MORAL CHARACTER OF CANDIDATES
T. DeWitt Talmage
Exodus, 20: 1-17: "The Ten Commandments."
The lightnings and earthquakes united their forces to
wreck a mountain of Arabia Petraea in olden time, and
travelers today find heaps of porphyry and greenstone
rocks, boulder against boulder, the remains of the
first law library, written, not on parchment or
papyrus, but on shattered slab of granite. The
cornerstones of all morality, of all wise law, of all
righteous jurisprudence, of all good government, are
the two tablets of stone on which were written the Ten
Commandments. All Roman law, all French law, all
English law, all American law that is worth anything,
all common law, civil law, criminal law, martial law,
law of nations, were rocked in the cradle of the
twentieth chapter of Exodus. And it would be well in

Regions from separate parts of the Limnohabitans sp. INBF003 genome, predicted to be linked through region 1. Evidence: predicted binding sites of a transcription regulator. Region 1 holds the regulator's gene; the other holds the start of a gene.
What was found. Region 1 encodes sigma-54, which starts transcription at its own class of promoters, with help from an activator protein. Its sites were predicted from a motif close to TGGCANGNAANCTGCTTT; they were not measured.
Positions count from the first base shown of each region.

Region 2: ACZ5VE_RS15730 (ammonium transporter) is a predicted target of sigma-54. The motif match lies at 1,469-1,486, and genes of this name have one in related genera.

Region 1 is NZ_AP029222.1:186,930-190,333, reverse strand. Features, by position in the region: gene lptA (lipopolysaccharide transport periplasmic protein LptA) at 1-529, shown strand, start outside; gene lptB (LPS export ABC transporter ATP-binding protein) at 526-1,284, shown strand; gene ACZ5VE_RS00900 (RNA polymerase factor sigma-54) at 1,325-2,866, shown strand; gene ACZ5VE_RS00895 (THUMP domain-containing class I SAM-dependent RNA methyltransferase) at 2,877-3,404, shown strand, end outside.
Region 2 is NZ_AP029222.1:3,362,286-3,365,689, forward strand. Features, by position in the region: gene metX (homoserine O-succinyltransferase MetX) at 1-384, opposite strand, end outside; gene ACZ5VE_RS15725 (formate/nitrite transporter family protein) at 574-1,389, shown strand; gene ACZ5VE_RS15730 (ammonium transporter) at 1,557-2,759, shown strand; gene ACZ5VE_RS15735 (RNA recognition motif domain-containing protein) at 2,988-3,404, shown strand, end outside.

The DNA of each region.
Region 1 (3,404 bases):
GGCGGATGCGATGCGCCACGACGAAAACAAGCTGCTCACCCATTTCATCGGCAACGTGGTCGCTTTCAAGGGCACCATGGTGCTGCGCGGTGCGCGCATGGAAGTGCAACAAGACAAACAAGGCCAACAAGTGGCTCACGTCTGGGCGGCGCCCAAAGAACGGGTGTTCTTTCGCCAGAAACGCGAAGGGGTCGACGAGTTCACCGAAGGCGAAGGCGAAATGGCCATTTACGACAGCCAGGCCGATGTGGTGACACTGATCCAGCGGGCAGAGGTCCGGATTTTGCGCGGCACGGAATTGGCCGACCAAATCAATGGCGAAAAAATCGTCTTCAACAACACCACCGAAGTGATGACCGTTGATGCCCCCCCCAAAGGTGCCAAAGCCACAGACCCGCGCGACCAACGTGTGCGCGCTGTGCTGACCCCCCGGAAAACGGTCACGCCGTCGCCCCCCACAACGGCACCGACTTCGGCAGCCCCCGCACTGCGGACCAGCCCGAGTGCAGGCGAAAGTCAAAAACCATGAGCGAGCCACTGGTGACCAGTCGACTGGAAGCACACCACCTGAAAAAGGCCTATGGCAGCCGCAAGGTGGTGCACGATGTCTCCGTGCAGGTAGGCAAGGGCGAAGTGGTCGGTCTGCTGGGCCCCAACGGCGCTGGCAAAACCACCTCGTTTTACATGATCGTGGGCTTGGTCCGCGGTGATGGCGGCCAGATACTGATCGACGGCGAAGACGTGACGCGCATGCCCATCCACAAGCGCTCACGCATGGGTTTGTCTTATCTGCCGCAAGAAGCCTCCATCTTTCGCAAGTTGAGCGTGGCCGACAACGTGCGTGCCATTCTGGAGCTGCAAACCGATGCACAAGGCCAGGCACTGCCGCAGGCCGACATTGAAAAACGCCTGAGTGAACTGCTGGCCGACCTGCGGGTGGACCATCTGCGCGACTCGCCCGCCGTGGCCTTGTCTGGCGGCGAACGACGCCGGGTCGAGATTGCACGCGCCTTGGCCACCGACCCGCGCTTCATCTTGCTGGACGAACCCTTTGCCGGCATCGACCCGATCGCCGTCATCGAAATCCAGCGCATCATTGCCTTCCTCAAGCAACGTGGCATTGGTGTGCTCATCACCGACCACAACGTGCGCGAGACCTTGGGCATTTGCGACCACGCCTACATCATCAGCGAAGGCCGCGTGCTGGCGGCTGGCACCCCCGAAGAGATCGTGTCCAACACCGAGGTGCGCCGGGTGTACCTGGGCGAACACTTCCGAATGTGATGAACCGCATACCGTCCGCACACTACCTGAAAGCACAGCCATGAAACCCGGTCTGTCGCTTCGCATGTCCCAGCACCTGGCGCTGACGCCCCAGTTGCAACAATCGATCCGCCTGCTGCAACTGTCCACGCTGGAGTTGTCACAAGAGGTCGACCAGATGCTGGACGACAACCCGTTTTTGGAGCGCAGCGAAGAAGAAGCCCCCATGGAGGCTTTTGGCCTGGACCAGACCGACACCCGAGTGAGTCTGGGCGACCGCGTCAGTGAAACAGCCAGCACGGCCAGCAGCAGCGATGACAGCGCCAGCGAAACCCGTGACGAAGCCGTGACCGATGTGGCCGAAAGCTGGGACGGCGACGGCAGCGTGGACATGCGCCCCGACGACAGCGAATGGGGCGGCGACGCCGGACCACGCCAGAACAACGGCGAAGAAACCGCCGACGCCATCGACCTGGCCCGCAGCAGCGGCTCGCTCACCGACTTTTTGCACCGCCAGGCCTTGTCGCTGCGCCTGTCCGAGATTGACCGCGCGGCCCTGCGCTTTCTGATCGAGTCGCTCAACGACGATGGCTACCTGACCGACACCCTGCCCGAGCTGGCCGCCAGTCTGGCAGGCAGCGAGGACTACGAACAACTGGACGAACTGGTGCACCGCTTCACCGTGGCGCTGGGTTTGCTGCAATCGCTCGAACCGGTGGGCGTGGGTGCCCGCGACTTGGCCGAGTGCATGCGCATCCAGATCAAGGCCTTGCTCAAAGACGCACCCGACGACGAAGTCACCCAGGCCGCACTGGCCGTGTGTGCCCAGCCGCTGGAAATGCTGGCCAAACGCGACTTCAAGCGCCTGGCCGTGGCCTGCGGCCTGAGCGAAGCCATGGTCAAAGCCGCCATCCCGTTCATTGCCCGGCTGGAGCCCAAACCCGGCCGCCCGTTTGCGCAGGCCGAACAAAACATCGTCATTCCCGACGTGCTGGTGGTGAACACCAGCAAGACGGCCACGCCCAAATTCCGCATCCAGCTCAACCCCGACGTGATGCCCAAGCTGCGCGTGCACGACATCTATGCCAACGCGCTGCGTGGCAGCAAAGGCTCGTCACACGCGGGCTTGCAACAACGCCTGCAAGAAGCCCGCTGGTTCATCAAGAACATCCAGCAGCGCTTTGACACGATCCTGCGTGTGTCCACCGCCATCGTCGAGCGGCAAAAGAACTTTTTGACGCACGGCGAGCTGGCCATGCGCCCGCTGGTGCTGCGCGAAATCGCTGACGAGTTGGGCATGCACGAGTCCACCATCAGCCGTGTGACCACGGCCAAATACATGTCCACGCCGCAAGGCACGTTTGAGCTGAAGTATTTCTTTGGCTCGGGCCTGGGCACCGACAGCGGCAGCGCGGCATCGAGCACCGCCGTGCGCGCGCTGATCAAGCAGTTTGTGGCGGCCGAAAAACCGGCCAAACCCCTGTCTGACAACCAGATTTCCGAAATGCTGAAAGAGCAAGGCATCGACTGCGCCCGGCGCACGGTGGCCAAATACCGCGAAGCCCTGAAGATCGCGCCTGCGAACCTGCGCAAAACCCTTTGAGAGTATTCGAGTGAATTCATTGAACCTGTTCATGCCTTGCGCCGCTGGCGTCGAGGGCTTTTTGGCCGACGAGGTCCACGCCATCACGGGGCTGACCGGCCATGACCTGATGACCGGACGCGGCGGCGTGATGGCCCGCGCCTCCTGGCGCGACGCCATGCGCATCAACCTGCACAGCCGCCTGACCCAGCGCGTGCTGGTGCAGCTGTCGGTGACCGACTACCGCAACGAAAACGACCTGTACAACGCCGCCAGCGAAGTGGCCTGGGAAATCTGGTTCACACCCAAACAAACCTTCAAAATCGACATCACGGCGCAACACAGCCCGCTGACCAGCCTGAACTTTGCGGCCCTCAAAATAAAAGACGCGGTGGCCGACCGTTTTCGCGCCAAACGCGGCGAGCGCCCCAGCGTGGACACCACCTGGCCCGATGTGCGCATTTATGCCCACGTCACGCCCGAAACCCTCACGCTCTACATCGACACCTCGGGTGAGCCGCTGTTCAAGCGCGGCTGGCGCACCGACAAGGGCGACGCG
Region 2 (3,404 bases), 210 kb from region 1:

these times of great political agitation if the
newspapers would print the Decalogue some day in place
of the able editorial. But let the Ten Commandments
loose upon the great political parties of our day and
there would be wild panic.
The fact is that some people suppose that the law has
passed out of existence, and some are not aware of
some of the passages of that law, and others say this
or that is of the more importance, when no one has any
right to make such an assertion. These laws are the
pillars of society, and if you remove one pillar you
damage the whole structure. I have noticed that men
are particularly vehement against sins to which they
are not particularly tempted, and find no especial
wrath against sins in which they themselves indulge.
They take out one gun from this battery of ten guns,
and load that and unlimber that and fire that. They
say: This is an Armstrong gun, and this is a Krupp
gun, and this is a Nordenfelt five-barreled gun, and
this is a Gatling ten-barreled gun, and this is a
Martini thirty-seven barreled gun." But I have to tell
them that they are all of ...
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